How to Access Security-Enabled Wireless Networks

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Wireless Access Point Security

Every administrator has a wide range of options for encryption and security on their wireless access points. Depending on a company or small business’ profile and connectivity choices, this can make accessing the Internet from certain devices difficult. Smart phones, even with all of their features, still lack some of the automation provided by desktop operating systems. By knowing what each type of encryption is and what authentication details are required to access security-enabled wireless networks, you can either discover what you need to find out before connecting or what kind of network you are attempting to connect to based upon what the authentication query requests of you.

Encryption Types


Wired Equivalent Privacy (WEP) is a largely deprecated form of wireless access point (AP or WAP) security. A number of security vulnerabilities have been found, allowing users to crack WEP keys in as little as under 60 seconds. Still, some administrators choose to use WEP because it provides an easy deterrant for non-technical users. WEP requires only a single, pre-shared key either in hexadecimal or plaintext.


Wi-Fi Protected Access (WPA) followed up WEP as a solution to WEP’s many security flaws. WPA2, the second generation of WPA, has largely replaced the older protocol and implements a number of new algorithms and security features that were lacking in the first generation. Standard WPA/WPA2 methods require a pre-shared hexadecimal key, just like WEP, or a pre-shared passphrase. WPA has been extended in a number of ways to provide more secure enterprise-level access methods.


Sometimes you will see networks with the Extensible Authentication Protocol (EAP) prefix connected to Transport Layer Security (TLS) or prefixed by Lightweight (LEAP). This is an authentication framework that has been adopted by WPA and provides an additional layer of security on top of the passphrase or pre-shared key, establishing an encrypted tunnel to an authentication server. Depending on the administrator’s specific set up, you will need to have an Identity, such as your corporate account name, password, and possibly an encryption certificate.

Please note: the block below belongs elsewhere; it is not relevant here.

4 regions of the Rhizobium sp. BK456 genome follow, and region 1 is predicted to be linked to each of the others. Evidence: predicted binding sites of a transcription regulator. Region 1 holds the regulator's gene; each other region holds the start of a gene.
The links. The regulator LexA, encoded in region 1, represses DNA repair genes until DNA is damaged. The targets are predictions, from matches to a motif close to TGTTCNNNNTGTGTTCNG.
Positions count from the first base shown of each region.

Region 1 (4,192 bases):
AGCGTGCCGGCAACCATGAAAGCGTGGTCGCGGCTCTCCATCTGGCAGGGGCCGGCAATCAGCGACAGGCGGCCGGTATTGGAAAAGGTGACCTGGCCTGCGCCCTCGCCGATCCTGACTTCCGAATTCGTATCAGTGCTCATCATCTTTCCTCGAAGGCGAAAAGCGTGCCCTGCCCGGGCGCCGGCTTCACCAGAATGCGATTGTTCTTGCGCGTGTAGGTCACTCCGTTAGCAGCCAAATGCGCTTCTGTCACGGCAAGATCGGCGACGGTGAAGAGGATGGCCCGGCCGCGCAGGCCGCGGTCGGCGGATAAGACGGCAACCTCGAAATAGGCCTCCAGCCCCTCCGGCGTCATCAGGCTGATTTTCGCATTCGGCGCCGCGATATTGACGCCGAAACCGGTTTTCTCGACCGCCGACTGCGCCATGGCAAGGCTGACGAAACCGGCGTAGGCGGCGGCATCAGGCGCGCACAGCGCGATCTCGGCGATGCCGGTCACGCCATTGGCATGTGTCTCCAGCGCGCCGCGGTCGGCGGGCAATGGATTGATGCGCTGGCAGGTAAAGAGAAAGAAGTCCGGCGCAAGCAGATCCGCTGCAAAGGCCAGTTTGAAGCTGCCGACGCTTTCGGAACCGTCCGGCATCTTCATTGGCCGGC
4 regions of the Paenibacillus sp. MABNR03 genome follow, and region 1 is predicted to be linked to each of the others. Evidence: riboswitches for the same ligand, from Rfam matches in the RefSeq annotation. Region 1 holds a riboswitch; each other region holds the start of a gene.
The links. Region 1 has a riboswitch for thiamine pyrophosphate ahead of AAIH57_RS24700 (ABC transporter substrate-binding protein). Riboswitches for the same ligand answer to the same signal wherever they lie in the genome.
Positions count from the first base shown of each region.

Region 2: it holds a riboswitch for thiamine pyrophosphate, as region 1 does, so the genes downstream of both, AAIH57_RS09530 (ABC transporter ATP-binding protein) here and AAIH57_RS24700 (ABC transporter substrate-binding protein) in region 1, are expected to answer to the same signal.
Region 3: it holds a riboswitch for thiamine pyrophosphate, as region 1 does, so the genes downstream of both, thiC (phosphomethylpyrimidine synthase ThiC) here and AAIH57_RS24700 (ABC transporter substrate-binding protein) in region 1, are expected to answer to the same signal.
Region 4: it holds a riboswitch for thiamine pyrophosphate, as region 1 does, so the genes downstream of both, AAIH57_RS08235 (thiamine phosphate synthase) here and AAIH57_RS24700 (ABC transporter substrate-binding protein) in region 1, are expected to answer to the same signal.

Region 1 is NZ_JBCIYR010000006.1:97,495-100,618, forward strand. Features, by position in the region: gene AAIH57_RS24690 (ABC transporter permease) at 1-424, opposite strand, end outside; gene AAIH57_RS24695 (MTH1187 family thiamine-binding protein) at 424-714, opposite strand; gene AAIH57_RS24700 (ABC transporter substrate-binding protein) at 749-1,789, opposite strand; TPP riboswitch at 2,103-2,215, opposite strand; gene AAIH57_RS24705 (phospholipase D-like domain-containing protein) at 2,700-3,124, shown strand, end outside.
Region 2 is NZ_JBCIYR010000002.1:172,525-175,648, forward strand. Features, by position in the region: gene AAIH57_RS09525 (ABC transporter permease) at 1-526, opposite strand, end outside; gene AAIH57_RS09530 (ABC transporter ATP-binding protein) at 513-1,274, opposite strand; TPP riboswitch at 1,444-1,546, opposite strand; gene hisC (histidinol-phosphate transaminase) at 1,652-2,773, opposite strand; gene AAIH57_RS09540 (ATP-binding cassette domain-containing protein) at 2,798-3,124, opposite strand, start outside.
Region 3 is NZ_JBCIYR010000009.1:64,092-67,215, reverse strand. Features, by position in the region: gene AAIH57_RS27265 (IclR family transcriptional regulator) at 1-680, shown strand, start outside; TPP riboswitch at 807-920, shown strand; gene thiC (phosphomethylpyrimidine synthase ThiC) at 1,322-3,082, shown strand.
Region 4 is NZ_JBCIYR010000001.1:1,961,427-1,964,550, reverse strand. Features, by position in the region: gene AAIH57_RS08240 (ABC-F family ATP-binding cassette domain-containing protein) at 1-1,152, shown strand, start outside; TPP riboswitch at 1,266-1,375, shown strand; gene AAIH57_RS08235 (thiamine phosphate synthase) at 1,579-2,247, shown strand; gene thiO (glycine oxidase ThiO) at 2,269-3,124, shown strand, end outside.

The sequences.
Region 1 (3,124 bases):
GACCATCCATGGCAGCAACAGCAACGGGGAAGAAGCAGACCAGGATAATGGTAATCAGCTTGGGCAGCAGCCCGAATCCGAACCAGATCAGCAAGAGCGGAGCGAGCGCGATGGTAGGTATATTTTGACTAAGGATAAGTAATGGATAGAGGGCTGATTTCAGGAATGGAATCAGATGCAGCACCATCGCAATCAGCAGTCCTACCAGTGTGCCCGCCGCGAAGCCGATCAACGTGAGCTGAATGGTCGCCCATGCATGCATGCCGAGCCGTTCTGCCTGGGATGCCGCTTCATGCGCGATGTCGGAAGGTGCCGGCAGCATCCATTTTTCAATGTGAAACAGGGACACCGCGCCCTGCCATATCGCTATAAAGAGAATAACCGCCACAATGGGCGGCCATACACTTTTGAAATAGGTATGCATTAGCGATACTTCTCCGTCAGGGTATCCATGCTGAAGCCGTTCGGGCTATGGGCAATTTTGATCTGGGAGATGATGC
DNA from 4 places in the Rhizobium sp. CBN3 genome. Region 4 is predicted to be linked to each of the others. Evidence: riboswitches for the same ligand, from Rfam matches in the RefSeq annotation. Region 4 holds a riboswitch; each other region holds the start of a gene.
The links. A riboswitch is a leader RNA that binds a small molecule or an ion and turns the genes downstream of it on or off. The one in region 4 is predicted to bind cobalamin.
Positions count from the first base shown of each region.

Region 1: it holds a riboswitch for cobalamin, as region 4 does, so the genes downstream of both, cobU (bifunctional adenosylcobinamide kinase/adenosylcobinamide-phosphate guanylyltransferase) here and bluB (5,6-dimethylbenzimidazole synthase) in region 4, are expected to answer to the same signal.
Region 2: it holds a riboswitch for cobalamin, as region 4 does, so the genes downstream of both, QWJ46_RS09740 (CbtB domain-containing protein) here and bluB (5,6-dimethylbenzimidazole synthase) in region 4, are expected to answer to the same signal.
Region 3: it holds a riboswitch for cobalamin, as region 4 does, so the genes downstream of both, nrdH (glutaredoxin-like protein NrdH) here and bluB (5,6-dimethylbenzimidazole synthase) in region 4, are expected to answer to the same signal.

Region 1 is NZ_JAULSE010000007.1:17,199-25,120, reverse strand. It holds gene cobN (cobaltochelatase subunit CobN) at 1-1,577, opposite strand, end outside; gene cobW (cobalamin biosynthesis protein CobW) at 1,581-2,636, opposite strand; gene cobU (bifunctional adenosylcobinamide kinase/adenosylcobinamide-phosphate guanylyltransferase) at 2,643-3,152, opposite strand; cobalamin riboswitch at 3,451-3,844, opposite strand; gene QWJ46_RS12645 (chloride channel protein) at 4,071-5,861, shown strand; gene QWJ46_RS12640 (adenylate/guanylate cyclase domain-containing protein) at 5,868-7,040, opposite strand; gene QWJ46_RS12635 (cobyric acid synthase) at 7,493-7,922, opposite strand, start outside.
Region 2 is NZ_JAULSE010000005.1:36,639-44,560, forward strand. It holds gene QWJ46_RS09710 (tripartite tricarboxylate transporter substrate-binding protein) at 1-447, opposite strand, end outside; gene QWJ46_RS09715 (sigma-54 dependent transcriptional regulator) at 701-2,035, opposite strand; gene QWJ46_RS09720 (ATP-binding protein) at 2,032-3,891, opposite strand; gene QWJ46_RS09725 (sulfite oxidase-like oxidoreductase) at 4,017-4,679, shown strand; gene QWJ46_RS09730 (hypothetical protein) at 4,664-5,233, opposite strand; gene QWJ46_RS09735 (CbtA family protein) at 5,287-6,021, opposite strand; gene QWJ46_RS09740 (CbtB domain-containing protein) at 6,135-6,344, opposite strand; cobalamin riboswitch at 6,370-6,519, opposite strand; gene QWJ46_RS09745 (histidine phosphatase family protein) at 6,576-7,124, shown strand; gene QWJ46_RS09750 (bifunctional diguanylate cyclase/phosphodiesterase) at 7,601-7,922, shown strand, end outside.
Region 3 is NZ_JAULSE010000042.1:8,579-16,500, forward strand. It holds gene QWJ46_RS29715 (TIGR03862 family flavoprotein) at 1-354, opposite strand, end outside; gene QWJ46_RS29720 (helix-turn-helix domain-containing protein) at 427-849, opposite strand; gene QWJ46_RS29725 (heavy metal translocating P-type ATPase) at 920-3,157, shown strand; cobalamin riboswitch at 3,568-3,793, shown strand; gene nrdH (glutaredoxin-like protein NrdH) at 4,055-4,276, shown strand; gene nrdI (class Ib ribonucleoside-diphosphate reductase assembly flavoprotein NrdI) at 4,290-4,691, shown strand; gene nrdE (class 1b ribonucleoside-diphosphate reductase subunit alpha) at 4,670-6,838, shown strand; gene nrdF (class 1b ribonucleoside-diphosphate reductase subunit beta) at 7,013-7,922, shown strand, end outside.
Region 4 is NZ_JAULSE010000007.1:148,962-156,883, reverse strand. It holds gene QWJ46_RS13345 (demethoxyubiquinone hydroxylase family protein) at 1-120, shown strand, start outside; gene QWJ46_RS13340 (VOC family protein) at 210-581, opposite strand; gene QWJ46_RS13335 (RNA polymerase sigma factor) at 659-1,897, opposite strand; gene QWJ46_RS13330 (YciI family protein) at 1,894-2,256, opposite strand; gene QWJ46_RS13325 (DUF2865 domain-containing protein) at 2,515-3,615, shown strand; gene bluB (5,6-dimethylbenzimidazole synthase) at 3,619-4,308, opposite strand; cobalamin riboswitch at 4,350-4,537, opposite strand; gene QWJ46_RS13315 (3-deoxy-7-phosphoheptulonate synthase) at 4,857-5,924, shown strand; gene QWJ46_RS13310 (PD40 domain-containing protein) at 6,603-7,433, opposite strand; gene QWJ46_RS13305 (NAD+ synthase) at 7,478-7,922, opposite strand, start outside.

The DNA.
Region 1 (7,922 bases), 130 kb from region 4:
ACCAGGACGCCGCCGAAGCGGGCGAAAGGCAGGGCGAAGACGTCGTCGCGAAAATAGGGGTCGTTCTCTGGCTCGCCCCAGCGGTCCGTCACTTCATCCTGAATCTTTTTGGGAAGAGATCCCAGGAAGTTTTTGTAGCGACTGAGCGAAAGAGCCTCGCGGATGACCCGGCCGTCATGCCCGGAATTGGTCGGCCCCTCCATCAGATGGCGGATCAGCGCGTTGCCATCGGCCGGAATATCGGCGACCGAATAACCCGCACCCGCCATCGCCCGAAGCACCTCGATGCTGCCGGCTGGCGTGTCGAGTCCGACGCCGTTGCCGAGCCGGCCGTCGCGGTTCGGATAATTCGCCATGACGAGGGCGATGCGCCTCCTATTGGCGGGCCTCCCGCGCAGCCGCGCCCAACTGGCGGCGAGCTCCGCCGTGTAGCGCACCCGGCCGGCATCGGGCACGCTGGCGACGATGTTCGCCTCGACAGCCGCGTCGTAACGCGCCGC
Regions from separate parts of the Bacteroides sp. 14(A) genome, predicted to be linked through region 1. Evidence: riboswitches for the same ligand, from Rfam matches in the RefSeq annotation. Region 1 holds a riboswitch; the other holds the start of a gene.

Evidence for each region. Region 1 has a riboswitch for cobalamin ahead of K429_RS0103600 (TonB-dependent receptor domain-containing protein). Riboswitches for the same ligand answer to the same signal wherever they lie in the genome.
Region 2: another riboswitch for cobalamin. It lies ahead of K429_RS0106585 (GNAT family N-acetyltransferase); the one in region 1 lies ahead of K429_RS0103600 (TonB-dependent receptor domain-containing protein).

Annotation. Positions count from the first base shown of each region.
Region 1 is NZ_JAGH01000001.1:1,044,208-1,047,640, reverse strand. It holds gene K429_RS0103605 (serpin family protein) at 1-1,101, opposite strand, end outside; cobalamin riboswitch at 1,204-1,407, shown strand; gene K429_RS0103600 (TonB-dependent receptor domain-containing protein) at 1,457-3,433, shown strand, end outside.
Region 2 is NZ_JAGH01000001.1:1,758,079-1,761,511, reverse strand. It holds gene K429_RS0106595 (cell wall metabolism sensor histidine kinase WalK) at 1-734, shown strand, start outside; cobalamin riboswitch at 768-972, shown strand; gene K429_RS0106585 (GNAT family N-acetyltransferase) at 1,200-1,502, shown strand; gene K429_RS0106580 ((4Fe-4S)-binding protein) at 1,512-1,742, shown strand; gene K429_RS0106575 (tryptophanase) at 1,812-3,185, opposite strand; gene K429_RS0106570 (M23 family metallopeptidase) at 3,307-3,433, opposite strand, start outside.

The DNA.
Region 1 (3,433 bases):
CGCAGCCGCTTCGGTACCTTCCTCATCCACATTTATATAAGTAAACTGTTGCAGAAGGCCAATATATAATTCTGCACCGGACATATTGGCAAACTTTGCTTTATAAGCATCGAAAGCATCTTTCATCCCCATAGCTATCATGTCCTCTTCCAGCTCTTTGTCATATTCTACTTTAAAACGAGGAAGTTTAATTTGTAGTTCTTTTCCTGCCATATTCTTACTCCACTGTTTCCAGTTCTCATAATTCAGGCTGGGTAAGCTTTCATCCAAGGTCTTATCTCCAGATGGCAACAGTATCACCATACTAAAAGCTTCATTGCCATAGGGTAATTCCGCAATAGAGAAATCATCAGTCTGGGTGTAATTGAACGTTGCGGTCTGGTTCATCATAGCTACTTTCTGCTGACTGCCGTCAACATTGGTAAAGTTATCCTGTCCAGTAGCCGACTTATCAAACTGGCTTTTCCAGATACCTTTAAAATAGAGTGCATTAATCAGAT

Protected EAP (PEAP) is the most commonly used implementation of the EAP standard with WPA for corporate networks. This requires a user identity and password like most EAP implementations, but further secures the communication by encrypting all handshakes. Many corporate networks allow users to connect to a PEAPv0 (EAP with MSCHAPv2, a common hash algorithm used with Microsoft Windows), without a certificate. The network will then require the installation of an access control client, like Cisco Clean Access, that will make sure that all necessary software is installed on a user’s machine.

Actually Connecting

Now that you know what you need, you can connect using your operating system’s network management utility. Under Microsoft Windows you can find this utility in the bottom-right corner of the screen on your desktop and under Mac OS X in the upper-right corner. Both look like radios or radio towers emitting waves. If you are using GNU/Linux, there are a number of network management utilities and depending on your desktop environment the utility could be anywhere. Consult your distribution’s documentation for more information.

Click the utility’s icon in your notification panel or toolbar.

Click the network you want to establish a connection with.

Enter the necessary authentication details, then press the “Enter” key to establish a connection.

Wait until a pop-up window announces a successful connection or for the icon to turn green to indicate success.

Source: author’s own experience.